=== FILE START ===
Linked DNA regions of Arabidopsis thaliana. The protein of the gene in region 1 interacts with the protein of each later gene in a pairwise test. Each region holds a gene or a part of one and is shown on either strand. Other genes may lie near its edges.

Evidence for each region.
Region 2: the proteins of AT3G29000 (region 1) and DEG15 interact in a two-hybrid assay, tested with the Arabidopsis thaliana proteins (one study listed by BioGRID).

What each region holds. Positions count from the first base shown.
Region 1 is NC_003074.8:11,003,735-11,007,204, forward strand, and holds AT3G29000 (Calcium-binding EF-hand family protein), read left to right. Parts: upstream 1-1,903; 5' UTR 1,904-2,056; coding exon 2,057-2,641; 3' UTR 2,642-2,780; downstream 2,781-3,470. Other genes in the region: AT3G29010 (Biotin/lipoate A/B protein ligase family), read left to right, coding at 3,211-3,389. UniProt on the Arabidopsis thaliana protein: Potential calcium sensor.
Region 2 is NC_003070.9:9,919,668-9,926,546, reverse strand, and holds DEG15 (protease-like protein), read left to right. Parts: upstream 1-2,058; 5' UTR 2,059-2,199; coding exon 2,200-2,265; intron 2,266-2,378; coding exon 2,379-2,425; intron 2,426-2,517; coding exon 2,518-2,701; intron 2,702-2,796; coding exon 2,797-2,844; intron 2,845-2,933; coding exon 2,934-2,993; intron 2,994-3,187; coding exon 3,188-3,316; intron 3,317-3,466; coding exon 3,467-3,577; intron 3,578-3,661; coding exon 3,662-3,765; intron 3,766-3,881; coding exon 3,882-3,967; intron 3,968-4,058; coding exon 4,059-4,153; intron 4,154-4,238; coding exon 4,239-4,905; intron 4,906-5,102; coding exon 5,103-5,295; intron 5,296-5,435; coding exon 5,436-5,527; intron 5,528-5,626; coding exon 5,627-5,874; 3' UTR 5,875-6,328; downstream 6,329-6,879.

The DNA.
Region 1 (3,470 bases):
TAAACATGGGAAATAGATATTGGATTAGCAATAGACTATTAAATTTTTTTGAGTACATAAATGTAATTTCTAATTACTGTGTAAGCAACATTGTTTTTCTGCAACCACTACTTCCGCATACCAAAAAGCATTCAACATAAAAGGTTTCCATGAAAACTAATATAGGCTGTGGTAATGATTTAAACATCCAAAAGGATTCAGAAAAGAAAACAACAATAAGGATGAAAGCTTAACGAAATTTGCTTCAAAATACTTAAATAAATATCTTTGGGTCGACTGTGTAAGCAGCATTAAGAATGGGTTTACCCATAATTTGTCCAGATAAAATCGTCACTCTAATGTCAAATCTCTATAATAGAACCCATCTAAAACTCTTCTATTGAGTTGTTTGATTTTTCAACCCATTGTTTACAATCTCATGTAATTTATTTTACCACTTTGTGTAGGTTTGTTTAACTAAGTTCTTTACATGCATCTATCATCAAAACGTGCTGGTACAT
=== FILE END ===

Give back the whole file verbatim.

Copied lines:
Linked DNA regions of Arabidopsis thaliana. The protein of the gene in region 1 interacts with the protein of each later gene in a pairwise test. Each region holds a gene or a part of one and is shown on either strand. Other genes may lie near its edges.

Evidence for each region.
Region 2: the proteins of AT3G29000 (region 1) and DEG15 interact in a two-hybrid assay, tested with the Arabidopsis thaliana proteins (one study listed by BioGRID).

What each region holds. Positions count from the first base shown.
Region 1 is NC_003074.8:11,003,735-11,007,204, forward strand, and holds AT3G29000 (Calcium-binding EF-hand family protein), read left to right. Parts: upstream 1-1,903; 5' UTR 1,904-2,056; coding exon 2,057-2,641; 3' UTR 2,642-2,780; downstream 2,781-3,470. Other genes in the region: AT3G29010 (Biotin/lipoate A/B protein ligase family), read left to right, coding at 3,211-3,389. UniProt on the Arabidopsis thaliana protein: Potential calcium sensor.
Region 2 is NC_003070.9:9,919,668-9,926,546, reverse strand, and holds DEG15 (protease-like protein), read left to right. Parts: upstream 1-2,058; 5' UTR 2,059-2,199; coding exon 2,200-2,265; intron 2,266-2,378; coding exon 2,379-2,425; intron 2,426-2,517; coding exon 2,518-2,701; intron 2,702-2,796; coding exon 2,797-2,844; intron 2,845-2,933; coding exon 2,934-2,993; intron 2,994-3,187; coding exon 3,188-3,316; intron 3,317-3,466; coding exon 3,467-3,577; intron 3,578-3,661; coding exon 3,662-3,765; intron 3,766-3,881; coding exon 3,882-3,967; intron 3,968-4,058; coding exon 4,059-4,153; intron 4,154-4,238; coding exon 4,239-4,905; intron 4,906-5,102; coding exon 5,103-5,295; intron 5,296-5,435; coding exon 5,436-5,527; intron 5,528-5,626; coding exon 5,627-5,874; 3' UTR 5,875-6,328; downstream 6,329-6,879.

The DNA.
Region 1 (3,470 bases):
TAAACATGGGAAATAGATATTGGATTAGCAATAGACTATTAAATTTTTTTGAGTACATAAATGTAATTTCTAATTACTGTGTAAGCAACATTGTTTTTCTGCAACCACTACTTCCGCATACCAAAAAGCATTCAACATAAAAGGTTTCCATGAAAACTAATATAGGCTGTGGTAATGATTTAAACATCCAAAAGGATTCAGAAAAGAAAACAACAATAAGGATGAAAGCTTAACGAAATTTGCTTCAAAATACTTAAATAAATATCTTTGGGTCGACTGTGTAAGCAGCATTAAGAATGGGTTTACCCATAATTTGTCCAGATAAAATCGTCACTCTAATGTCAAATCTCTATAATAGAACCCATCTAAAACTCTTCTATTGAGTTGTTTGATTTTTCAACCCATTGTTTACAATCTCATGTAATTTATTTTACCACTTTGTGTAGGTTTGTTTAACTAAGTTCTTTACATGCATCTATCATCAAAACGTGCTGGTACAT